In the last couple of years, people have been starting businesses at a feverous pace. Some are doing it because of the poor job market. Others are doing it because it enables them to make extra money each month. Still others decide to start businesses because after working for someone else all their adult lives, they decide it's time to do things their way.
Whatever reason motivates you to take the plunge, there are some fundamental steps that will ensure you don't become one of the majority who fail. Fortunately, the rate of small business failure has declined in the last 10 years from 62 percent to 51 percent. That said, if you miss a few of the important steps early on, your chances of being in the winners circle after five years is dismal.
Here are 6 essential steps that every closet entrepreneur should think about during the early stages of starting a business.
1. Incompatible state of mind
Much of your ability to go the distance until your business transitions from start-up to a stable operation has to do with how you think about what you have chosen to do. If you left the employment world to start your business, you’ll need to shift your thinking from "I work for someone else who pays me" to "I run the show, make all the decisions and generate my own pay." It might sound subtle, but it’s what will keep you focused and support your desire to get through the usual ups and downs of starting a business.
The other mindset change that you’ll want to hone is thinking strategically vs. tactically. Much of getting a business off the ground involves knowing where you are going and what needs to be in place before you get there. It requires a level of foresight and confidence to take the necessary risks associated with getting your business to a sustainable level of revenue. Tactical activity is necessary for getting things done but too much tactics leads to a loss of focus and the feeling that your journey is just too much to handle.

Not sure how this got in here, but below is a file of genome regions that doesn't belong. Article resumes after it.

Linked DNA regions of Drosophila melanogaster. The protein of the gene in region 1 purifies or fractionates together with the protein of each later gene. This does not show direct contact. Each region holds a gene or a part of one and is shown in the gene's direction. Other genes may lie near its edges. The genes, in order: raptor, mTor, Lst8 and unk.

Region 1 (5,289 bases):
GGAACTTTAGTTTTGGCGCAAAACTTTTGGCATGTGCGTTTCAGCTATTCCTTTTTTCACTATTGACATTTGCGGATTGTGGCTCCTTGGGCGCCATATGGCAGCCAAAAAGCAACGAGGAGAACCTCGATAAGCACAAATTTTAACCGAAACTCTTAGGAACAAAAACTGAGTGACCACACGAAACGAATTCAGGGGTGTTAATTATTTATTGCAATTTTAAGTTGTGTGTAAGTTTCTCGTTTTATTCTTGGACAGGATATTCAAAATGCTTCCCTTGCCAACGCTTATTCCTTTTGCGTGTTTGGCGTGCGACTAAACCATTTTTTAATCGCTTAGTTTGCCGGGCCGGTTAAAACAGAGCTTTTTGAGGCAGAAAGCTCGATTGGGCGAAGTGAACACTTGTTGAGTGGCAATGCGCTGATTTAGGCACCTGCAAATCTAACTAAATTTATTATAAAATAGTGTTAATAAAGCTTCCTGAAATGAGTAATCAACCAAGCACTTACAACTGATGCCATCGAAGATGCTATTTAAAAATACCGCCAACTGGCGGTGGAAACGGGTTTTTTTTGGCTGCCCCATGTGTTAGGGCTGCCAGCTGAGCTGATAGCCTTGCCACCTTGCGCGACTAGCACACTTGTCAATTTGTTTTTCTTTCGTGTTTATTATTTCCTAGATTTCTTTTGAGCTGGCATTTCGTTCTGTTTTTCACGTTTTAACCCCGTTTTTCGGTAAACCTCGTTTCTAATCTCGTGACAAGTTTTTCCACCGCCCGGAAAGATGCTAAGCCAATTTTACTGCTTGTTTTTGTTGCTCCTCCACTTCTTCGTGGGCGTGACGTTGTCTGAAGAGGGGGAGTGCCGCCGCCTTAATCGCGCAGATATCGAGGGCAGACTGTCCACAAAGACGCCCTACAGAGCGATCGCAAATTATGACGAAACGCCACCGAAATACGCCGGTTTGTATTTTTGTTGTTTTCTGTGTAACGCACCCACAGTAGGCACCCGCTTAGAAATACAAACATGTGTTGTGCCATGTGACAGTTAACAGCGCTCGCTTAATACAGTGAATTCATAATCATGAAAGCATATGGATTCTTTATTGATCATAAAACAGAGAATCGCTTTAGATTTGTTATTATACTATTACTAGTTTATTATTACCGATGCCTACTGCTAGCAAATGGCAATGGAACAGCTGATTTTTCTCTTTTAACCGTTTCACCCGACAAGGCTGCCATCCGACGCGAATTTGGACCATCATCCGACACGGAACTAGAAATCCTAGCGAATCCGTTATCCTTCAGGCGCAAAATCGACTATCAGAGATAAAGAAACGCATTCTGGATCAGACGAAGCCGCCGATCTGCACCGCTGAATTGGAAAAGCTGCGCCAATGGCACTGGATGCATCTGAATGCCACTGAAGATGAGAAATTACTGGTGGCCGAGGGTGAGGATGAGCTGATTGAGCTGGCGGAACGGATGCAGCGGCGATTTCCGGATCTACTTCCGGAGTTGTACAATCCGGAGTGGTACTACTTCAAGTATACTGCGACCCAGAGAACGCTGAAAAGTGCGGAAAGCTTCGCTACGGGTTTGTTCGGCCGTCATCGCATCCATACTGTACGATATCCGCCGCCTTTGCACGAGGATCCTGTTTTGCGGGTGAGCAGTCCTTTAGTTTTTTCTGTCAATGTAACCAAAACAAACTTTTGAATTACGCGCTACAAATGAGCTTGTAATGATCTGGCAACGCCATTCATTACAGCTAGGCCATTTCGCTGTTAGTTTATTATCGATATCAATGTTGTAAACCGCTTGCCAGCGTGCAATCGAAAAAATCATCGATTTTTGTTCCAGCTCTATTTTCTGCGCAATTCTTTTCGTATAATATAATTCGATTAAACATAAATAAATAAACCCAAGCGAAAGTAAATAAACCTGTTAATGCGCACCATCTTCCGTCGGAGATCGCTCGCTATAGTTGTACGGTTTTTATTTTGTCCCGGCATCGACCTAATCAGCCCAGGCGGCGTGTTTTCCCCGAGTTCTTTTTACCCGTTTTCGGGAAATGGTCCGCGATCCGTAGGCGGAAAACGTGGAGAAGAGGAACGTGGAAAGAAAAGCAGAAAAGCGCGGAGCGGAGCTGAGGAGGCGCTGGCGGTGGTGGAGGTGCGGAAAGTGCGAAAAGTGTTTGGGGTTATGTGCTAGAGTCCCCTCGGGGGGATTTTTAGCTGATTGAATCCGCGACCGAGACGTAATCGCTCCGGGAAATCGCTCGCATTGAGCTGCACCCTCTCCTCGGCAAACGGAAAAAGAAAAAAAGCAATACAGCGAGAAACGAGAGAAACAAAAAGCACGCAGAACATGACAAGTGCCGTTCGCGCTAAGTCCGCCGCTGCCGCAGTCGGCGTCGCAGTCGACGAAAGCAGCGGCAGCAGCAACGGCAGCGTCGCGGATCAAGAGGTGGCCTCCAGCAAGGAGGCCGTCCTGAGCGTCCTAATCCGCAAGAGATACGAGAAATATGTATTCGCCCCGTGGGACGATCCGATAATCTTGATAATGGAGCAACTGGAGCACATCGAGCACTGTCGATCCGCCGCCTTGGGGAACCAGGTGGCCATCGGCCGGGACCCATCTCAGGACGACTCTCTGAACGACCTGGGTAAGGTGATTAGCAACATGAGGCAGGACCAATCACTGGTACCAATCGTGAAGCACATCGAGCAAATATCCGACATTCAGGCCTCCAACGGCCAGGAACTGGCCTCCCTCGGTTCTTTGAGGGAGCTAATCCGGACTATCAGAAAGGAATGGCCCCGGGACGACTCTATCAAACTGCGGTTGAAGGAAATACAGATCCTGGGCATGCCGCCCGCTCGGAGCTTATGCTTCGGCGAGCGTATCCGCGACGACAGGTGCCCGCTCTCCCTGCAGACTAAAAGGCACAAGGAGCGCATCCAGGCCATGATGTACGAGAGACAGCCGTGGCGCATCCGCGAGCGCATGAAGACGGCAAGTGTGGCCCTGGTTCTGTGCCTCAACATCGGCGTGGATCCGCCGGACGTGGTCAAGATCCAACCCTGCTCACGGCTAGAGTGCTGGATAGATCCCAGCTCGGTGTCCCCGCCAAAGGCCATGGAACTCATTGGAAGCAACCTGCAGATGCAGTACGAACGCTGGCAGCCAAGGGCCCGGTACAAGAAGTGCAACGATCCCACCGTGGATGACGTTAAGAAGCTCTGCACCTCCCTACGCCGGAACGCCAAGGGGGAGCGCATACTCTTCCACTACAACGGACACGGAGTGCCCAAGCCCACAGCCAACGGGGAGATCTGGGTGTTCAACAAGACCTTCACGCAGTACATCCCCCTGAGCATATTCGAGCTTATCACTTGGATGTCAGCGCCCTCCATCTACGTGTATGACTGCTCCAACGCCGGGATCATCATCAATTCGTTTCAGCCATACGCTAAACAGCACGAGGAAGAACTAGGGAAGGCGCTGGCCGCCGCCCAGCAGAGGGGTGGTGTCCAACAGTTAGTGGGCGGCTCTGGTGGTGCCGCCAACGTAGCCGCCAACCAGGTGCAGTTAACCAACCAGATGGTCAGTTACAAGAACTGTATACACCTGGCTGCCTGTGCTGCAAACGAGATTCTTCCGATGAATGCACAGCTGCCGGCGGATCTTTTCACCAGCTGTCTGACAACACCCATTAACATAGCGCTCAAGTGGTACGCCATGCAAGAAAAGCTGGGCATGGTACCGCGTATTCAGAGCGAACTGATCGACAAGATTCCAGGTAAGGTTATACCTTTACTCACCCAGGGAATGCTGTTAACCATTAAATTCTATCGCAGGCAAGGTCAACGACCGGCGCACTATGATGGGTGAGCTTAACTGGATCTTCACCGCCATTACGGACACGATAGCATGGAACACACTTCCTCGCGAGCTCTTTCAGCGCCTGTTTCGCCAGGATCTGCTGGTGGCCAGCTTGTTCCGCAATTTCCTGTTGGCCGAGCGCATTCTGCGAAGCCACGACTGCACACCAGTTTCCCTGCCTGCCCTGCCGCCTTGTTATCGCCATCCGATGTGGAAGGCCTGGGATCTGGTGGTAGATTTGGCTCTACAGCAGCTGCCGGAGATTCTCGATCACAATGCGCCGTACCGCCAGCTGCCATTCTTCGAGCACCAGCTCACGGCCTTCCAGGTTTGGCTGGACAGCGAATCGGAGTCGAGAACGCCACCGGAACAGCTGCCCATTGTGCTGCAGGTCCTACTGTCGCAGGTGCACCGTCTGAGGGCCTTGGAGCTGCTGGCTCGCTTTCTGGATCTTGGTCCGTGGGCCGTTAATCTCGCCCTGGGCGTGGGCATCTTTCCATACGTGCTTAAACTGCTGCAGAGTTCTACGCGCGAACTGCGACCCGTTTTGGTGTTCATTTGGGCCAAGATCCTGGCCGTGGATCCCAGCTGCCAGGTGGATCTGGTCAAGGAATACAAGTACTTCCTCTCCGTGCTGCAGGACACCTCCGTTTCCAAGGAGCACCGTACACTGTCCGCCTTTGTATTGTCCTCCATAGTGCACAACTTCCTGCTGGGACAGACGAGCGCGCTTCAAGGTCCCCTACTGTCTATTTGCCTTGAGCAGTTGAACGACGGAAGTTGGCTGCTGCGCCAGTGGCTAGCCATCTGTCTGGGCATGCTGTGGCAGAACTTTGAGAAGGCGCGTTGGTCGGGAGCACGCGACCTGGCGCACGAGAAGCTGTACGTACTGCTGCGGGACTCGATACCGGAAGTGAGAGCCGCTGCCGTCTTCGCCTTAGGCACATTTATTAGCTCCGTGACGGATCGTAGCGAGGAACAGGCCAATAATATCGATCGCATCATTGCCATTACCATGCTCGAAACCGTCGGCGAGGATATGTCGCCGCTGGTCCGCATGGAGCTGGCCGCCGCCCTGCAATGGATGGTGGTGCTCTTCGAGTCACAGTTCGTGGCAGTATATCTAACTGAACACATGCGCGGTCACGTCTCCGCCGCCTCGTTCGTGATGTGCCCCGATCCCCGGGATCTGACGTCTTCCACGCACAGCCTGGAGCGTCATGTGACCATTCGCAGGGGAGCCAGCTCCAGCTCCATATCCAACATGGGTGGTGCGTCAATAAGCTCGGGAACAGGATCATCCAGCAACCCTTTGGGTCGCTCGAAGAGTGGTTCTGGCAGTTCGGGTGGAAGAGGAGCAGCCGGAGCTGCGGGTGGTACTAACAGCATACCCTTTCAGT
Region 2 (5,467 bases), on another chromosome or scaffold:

2. Lack of planning
Most people who are bitten by the "I want to own my own business" bug jump into their new venture because what got them to that point was driven by emotions. Take some time to think rationally about where you are going and what you will need to get there. First, do you have a plan? There are plenty of resources online to help you with a business plan. Business plans need not be complicated; they just need to be specific and directional. This will be your roadmap for the near future. Second, research the market or industry you plan to enter. A lot can be learned by the people who are already there and what they focus on. If you know someone who is in this industry, pick their brain.
3. Financial Acuity
Unless you have investors to support your launch, you will need money! Trying to finance a business while you are working full time somewhere else will only prolong your ability to become self supported. If you have money in the bank or access to funds, you should think about having 18 months of capital to work with. This includes the cost of operating your business as well as money needed to live on. Once you have a budget, stick to it! Lack of financial discipline is one of the top reasons businesses don’t make it. In fact, it ranks #2 and #5 on the list of reasons identified by the SBA.
What makes this area so difficult for business owners is the need to balance their desire to grow with their ability to make sound decisions about what to invest in and when. Always remember, cash is king in small business and when you run short, you limit your ability to be flexible and take the appropriate actions.